FROM THE CANDIDATES
SEN. CORY BOOKER: On Friday, Sen. Cory Booker unveiled endorsements from Nashua activist JoAnne St. John, Manchester activist Pat Kalik and former NH state representative John Knowles. CBS News Campaign Reporter Nicole Sganga says the new backings are part of a massive rollout – forty New Hampshire activists and community leaders who announced their support for Cory Booker for President this past week.
Separately, CBS News campaign reporter Jack Turman says Booker is expected to attended Comic-Con in San Diego Friday evening. The campaign said he doesn't have any planned events, but intends to "geek out" at the convention.
JULIAN CASTRO: Speaking with reporters in Manchester, NH, former Housing and Urban Development Secretary Julian Castro called on Puerto Rican Governor Ricardo Rosselló to resign. "We've seen comments he and others in administration have made," Castro stated. "This governor can no longer be effective and I believe he should resign."
In an exclusive interview with CBS News campaign reporter Nicole Sganga, Castro reflected on preparations for the second DNC debate: "You have to be prepared in these debates to speak to any range of issues, both on domestic policy and foreign policy. But of course, there's certain things I go in there wanting to talk about," Castro said. He didn't elaborate, saying he didn't want to "give away my whole strategy."
But he did say there's not nearly enough emphasis on housing, policing, and "less glamourous issues."
On his previous debate performance, the secretary said he's using the momentum of that first debate to make sure the building blocks of a great campaign are in place." He told Sganga that he's staffing up in New Hampshire, Iowa and other early states, and "we're investing more into digital advertising for fundraising to get small dollar donations to be able to fund the campaign."
JOHN DELANEY: CBSNews.com's Emily Tillett writes that former Maryland Congressman John Delaney is disputing reports that he is being pressured by aides to drop out of the 2020 presidential race by next month amid concerns that he won't meet the higher thresholds to participate in the upcoming September debates. "No one on my team asked me to drop out of the race and I have no plans to drop out of the race," Delaney said in the statement on Friday.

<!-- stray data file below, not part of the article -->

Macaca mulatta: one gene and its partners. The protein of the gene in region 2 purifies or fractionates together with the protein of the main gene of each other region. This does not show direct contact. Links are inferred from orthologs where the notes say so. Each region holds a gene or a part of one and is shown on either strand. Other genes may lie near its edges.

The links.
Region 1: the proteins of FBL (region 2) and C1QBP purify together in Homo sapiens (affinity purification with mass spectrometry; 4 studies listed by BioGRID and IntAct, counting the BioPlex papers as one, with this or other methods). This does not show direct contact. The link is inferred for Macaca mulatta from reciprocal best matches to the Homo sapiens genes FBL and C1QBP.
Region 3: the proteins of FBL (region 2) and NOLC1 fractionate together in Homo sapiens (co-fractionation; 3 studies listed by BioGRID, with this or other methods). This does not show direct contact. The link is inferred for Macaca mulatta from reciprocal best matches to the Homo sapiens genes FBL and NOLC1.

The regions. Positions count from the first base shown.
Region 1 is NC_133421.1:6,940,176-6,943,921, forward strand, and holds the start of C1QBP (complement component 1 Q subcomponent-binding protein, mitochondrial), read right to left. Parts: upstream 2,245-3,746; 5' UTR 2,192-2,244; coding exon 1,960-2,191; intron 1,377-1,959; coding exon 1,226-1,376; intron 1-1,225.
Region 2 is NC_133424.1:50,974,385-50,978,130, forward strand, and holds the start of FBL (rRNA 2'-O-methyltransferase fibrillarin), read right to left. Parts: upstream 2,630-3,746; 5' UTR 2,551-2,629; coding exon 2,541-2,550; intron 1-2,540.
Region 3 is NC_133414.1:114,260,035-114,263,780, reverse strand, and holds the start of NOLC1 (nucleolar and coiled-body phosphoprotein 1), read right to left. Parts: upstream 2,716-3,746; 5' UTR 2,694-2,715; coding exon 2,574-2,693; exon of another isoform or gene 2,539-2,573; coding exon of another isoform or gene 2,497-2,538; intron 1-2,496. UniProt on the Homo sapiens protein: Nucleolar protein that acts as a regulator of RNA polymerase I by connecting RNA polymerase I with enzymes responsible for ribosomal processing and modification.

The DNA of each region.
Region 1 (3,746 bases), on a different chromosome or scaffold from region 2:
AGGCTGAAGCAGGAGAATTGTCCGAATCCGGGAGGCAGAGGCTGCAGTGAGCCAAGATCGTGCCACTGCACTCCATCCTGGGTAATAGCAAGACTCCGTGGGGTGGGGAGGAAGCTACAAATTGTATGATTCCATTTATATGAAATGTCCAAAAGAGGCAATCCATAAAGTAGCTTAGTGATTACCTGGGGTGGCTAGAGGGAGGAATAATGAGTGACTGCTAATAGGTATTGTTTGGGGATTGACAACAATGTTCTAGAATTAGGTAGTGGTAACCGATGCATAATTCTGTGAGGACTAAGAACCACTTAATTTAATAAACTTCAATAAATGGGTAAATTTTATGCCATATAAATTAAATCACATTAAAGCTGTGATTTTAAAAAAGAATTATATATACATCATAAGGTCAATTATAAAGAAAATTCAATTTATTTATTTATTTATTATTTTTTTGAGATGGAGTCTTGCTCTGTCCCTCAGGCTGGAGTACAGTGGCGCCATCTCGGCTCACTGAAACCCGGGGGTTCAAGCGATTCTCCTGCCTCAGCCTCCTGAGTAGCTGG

Axios reported, citing anonymous aides, that concerns had been raised about cash flow for the Delaney campaign and exposed classic "staff versus spouse" tensions – that April Delaney, the candidate's wife, was playing an abnormally active role in the 2020 race. Delaney directly contradicted the Axios report as "incorrect."
JOHN HICKENLOOPER: Former Colorado John Hickenlooper appeared on ABC's "The View" on Friday where he took another swipe at 2020 rivals supporting "Medicare for All" and the Green New Deal. CBS News campaign reporter Stephanie Ramirez says he told the hosts if Democrats want to re-elect Donald Trump, "let's go try to guarantee a four year conversion to single-payer Medicare for All. Let's go out there and guarantee we're going to give every American a federal job if they want one, that's not going to work."
STEVE BULLOCK: The Montana governor took a break from campaigning to get in touch with a bit of his past, says CBS News campaign reporter Musadiq Bidar, who spoke with Bullock in Lowell, Iowa. In a remote part of southeast Iowa, beside a boulder with a plaque that reads "oldest road in Iowa," sits a worn-down building that once housed the ancestors of Montana Governor and 2020 presidential candidate Steve Bullock.
"If I don't get pictures for my mom, I am in trouble," Bullock told CBS News, as he walked up to the house with his second cousins, Barbra Smith and Walter Walz. The Lowell Store, owned by Bullock's great-great-grandfather for several decades, also served as a post office for the town and as a home for the family.
Bullock was visibly energized, even on blistering afternoon, as he took in the family lore from his relatives while walking around what is now 1st Street in Lowell, Iowa.
OUT WEST: The Nevada Rural Democratic Caucus is preparing for "good turnout" this Sunday at their second "virtual meet 'n greet" of the cycle, with Kamala Harris, Jay Inslee, Amy Klobuchar, and Beto O'Rourke. "In most areas we have the technology to literally bring the candidates right into our homes, our offices, our libraries, and our community centers," Kimi Cole, chair of the Rural Nevada Democratic Caucus, tells CBS News campaign reporter Alex Tin.
First tried in 2018, the group hopes their experience in Nevada could be a model for boosting rural engagement across the Democratic Party. "I've spoken with leaders around the country that feel like many rural areas could benefit," adds Cole.